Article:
Nutrition Facts:

Question for you...

Have you tried any of the Progresso Light soups? Which is your favorite?

Tanya Taylor founded in 2004 while working on a PhD in Food Science and Nutrition at Auburn University (Alabama). Shortly after graduation (in August 2006), she moved to Ann Arbor, MI and started working as a Food Chemist.  She recently  relocated to New York where she continues to run, along with, which features workout playlists.


Personally, I quite enjoy Progresso's Light soups. Though, the two you chose to review are not my favorite. The ones I always go back for more for are the Italian-Style Vegetable (full of flavor!) and the Roasted Chicken, which seems to hit a spot for comfort food. After seeing the high sodium content per can myself, I just stick to eating the solid food stuff and what broth comes up in my spoon with that, and leave about a cup of broth in my bowl. It might be wasteful, but saves a lot of sodium in my diet per day. Another new flavor I recently tried was one that had meatballs in it (I can't remember the name) which was so-so, but I wouldn't buy it again. Anyways, the reason I buy them is because I can have a whole can of the 60-70 cal/serving varieties and only take in a total of 120-140 cal for that meal, and still feel full. I'd take that over a 120 cal/serving soup of half the size for my money. Cheers!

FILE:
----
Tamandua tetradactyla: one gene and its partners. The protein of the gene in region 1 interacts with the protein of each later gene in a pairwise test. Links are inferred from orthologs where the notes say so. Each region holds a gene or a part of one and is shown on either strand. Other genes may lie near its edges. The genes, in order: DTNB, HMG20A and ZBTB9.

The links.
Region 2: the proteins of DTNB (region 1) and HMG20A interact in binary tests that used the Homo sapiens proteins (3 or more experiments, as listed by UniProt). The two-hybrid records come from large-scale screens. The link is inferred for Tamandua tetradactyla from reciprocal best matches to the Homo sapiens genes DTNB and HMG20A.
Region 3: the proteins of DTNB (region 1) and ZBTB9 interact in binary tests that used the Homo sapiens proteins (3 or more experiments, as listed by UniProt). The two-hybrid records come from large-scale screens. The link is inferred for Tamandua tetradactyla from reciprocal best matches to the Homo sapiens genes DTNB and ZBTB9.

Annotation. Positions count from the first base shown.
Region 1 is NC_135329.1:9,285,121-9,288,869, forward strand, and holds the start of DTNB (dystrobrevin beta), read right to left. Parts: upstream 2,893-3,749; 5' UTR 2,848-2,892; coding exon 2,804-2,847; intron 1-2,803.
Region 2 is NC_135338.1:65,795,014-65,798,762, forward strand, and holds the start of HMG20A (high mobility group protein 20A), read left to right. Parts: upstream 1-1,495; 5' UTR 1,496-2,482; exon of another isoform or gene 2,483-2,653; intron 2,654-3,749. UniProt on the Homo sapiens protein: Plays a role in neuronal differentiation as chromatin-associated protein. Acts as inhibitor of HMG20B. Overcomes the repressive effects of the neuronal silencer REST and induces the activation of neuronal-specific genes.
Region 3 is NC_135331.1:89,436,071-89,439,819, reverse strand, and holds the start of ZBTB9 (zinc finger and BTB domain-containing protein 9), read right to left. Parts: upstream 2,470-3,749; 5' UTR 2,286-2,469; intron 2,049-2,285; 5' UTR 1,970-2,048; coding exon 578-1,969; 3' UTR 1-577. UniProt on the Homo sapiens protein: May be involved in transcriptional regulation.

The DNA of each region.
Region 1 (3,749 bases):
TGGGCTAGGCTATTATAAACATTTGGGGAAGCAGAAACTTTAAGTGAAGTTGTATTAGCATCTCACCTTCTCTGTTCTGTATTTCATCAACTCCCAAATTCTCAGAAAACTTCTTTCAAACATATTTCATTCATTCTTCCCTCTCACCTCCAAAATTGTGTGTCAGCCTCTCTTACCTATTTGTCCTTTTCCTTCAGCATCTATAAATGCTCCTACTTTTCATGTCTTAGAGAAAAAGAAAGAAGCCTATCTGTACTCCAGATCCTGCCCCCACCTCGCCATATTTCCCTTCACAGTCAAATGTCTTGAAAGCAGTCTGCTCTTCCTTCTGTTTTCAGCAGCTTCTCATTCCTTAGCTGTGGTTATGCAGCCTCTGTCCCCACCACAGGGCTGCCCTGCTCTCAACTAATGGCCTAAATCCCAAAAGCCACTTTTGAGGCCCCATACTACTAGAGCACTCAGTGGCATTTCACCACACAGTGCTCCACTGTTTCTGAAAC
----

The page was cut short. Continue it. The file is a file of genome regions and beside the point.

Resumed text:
I have recently been eating the Progresso High Fiber soups for lunch.  The calorie amounts are similar to the light line, but they leave me feeling very full.  They contain soluble corn fiber which is what provides that full feeling I believe.  I am dismayed, however, to learn there may be 3 cups in the can as opposed to 2.  That is a problem for me as I am currently monitoring calories closely.